The only exception was that Paul always offered them the truth of the gospel that is offensive to many. If a person fell into the trap of offense upon hearing the gospel, Paul would try and reason with them, but it did not always work. Paul did his best to become all things to all people so he could save some. To the Jew he acted like a Jew under the law, because he knew the Jews were offended by the Gentiles. To the Gentile, he became as a Gentile outside of the law because the Gentiles were offended by the Jews. His whole goal was that he personally would not be a stumbling block on a person's path towards Christ. As ambassadors for Christ living in this fallen world, we need to keep this in mind. None of us wants to get in the way of a person's salvation.
"Blessed is he who does not take offense at Me." Luke 7:23 NAS
The Symptoms of Offense
I believe the primary negative symptom of offense is the hardening of a heart, and everything else is really a symptom of a hard heart. Above, I listed some of the symptom's offense had caused me that maybe you can relate to. Here are a few scriptures that shed some more light on our topic. There are many more if you search for offense and offended in the Bible.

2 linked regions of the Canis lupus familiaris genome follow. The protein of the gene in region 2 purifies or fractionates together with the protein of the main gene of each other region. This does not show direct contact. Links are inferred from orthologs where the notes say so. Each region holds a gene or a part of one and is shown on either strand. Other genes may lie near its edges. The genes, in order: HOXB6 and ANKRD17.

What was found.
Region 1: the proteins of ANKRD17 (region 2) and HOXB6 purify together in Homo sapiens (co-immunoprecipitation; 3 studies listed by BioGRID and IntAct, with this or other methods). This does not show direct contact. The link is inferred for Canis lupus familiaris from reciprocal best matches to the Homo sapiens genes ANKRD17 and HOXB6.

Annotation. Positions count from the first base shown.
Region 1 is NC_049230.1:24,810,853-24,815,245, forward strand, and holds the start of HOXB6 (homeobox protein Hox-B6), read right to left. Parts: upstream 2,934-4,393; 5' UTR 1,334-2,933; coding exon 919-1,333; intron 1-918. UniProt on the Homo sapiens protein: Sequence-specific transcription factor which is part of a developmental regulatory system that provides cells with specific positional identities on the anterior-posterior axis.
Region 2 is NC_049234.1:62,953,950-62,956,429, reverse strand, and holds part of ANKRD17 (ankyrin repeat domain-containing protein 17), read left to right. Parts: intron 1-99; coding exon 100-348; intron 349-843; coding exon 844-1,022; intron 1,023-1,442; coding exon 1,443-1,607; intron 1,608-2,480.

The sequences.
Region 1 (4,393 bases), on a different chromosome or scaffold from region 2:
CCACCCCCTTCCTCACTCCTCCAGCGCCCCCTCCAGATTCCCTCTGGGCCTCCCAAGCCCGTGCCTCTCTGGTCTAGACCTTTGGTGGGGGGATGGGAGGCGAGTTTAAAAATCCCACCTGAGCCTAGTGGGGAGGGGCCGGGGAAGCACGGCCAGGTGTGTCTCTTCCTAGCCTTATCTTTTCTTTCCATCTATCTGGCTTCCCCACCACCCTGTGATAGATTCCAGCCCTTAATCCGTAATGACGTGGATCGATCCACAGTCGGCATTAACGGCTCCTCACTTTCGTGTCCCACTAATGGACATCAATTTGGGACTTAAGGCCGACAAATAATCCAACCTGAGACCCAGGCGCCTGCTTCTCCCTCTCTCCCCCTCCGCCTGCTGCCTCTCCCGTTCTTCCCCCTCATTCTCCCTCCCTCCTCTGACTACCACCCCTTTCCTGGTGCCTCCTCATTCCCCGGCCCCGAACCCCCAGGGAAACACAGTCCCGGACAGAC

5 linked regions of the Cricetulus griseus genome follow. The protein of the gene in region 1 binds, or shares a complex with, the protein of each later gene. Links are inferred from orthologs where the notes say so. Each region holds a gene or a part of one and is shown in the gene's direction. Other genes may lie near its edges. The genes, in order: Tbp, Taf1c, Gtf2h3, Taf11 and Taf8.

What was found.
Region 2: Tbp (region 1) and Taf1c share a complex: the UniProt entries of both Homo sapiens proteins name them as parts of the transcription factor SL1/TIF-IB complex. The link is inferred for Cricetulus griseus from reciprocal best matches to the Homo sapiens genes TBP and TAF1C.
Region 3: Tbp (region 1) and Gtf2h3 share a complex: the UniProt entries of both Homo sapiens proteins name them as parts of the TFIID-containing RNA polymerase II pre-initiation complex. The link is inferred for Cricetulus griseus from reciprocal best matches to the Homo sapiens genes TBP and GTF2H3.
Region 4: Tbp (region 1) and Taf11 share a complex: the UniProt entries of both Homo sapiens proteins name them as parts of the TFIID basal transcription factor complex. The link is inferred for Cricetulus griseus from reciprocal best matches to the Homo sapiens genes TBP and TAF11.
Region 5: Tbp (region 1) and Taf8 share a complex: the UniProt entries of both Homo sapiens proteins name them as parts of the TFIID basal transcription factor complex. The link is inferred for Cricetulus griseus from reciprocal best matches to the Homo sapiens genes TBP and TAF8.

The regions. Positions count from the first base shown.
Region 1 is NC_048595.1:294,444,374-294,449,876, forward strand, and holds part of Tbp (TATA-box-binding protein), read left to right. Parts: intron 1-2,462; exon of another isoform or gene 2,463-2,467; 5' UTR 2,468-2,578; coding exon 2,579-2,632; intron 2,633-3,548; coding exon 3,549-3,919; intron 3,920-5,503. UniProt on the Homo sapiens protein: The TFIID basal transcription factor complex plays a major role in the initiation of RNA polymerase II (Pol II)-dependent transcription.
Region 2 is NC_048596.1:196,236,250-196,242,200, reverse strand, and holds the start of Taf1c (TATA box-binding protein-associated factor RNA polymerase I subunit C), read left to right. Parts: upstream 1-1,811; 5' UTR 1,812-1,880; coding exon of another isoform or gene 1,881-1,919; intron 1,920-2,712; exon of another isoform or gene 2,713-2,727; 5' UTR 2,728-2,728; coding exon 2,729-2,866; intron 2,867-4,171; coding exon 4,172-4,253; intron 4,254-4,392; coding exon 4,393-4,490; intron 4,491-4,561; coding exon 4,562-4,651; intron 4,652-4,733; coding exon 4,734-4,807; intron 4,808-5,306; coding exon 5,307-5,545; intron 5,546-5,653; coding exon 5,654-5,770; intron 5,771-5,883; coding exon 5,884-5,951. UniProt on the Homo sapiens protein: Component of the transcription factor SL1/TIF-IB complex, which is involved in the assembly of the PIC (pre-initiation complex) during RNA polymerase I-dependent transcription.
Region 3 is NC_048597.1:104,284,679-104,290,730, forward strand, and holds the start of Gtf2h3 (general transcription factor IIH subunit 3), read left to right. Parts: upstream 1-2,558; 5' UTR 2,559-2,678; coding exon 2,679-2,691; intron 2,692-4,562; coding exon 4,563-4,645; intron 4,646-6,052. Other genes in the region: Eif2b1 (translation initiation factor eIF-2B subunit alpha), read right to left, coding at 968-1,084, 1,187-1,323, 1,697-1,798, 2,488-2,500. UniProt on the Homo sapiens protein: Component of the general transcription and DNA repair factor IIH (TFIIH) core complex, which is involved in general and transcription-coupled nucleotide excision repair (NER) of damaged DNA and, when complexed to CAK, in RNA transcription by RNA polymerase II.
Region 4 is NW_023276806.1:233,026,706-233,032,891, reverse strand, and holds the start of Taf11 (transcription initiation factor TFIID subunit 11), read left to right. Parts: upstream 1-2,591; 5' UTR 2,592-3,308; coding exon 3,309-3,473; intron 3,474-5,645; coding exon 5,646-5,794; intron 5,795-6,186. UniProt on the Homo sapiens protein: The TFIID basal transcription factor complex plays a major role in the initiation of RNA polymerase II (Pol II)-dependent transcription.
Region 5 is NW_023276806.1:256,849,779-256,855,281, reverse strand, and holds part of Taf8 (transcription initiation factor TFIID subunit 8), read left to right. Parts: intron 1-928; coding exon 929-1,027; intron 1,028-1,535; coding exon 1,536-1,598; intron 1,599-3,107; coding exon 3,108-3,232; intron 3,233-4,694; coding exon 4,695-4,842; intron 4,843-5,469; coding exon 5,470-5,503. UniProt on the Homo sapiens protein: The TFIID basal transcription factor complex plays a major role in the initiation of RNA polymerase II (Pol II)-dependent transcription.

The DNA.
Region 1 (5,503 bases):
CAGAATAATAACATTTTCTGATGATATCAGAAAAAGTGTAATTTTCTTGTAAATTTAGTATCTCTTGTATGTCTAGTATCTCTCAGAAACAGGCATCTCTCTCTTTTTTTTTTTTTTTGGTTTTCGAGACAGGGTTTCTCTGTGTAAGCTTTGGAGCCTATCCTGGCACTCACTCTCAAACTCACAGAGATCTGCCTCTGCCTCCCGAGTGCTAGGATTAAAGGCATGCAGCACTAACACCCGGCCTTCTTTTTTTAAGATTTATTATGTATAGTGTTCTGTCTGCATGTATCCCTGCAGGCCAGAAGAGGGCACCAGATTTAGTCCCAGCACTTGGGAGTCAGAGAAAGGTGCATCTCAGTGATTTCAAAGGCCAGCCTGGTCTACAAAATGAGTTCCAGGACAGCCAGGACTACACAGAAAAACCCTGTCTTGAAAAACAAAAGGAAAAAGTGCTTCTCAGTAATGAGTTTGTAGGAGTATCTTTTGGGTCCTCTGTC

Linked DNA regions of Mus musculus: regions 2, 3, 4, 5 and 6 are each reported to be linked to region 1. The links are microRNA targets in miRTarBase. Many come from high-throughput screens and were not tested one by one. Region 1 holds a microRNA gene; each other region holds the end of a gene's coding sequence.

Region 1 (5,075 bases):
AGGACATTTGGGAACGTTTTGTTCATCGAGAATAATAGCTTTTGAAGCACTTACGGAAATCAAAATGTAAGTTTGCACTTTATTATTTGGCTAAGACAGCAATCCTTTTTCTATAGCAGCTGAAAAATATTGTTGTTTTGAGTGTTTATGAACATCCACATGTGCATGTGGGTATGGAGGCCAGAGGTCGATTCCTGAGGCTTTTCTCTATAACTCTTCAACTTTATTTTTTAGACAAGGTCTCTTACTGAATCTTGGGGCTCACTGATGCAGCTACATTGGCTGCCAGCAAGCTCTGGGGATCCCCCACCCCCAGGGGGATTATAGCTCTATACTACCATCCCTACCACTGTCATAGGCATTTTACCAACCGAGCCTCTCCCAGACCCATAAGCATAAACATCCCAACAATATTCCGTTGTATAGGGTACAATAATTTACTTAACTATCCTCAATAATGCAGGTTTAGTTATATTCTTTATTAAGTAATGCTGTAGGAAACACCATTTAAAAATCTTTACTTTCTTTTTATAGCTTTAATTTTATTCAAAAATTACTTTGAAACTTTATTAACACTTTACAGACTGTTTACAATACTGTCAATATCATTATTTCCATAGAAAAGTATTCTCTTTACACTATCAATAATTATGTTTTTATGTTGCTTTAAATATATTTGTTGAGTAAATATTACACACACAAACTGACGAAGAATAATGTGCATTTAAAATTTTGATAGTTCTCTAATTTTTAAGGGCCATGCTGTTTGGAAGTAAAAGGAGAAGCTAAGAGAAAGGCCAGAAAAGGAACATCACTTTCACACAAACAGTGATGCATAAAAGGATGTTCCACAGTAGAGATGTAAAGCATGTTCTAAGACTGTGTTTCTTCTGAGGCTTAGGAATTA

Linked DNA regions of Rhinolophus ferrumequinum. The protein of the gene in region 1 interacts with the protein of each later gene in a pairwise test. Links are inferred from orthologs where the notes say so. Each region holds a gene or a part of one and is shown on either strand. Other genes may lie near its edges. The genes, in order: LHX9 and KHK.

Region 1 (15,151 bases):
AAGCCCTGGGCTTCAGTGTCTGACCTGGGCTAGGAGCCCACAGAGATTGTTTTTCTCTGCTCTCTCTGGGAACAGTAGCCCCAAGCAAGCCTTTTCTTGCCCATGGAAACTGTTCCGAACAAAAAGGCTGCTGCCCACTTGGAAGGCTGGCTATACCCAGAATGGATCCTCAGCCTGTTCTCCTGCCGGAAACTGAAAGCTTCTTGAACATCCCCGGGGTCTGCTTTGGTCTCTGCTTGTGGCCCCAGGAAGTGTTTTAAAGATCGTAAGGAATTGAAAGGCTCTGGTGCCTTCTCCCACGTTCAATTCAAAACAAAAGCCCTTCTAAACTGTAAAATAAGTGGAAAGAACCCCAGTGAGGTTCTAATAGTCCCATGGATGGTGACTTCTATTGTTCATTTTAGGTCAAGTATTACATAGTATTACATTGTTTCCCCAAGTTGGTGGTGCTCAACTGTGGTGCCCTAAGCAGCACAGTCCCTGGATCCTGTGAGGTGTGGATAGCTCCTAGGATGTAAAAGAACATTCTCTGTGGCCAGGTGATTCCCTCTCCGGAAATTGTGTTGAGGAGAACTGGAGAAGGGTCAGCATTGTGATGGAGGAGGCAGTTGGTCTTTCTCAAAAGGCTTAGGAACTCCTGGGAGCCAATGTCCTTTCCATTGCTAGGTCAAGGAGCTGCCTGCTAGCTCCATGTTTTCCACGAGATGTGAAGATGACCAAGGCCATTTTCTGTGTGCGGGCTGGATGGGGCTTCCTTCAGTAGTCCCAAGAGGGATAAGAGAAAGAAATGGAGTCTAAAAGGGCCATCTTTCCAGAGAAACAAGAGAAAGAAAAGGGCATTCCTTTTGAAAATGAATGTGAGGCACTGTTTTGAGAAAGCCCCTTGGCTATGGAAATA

Offense hardens the heart leading us to turn away and go in the exact opposite direction.
Then the disciples came and said to Him, "Do You know that the Pharisees were offended when they heard this statement?" Matt 15:12 NAS
Offense ruins relationships and turns our being and hearts into fortified cities in an attempt to protect. But the truth is, the trap of offense does a better job of stealing life and imprisoning than protecting.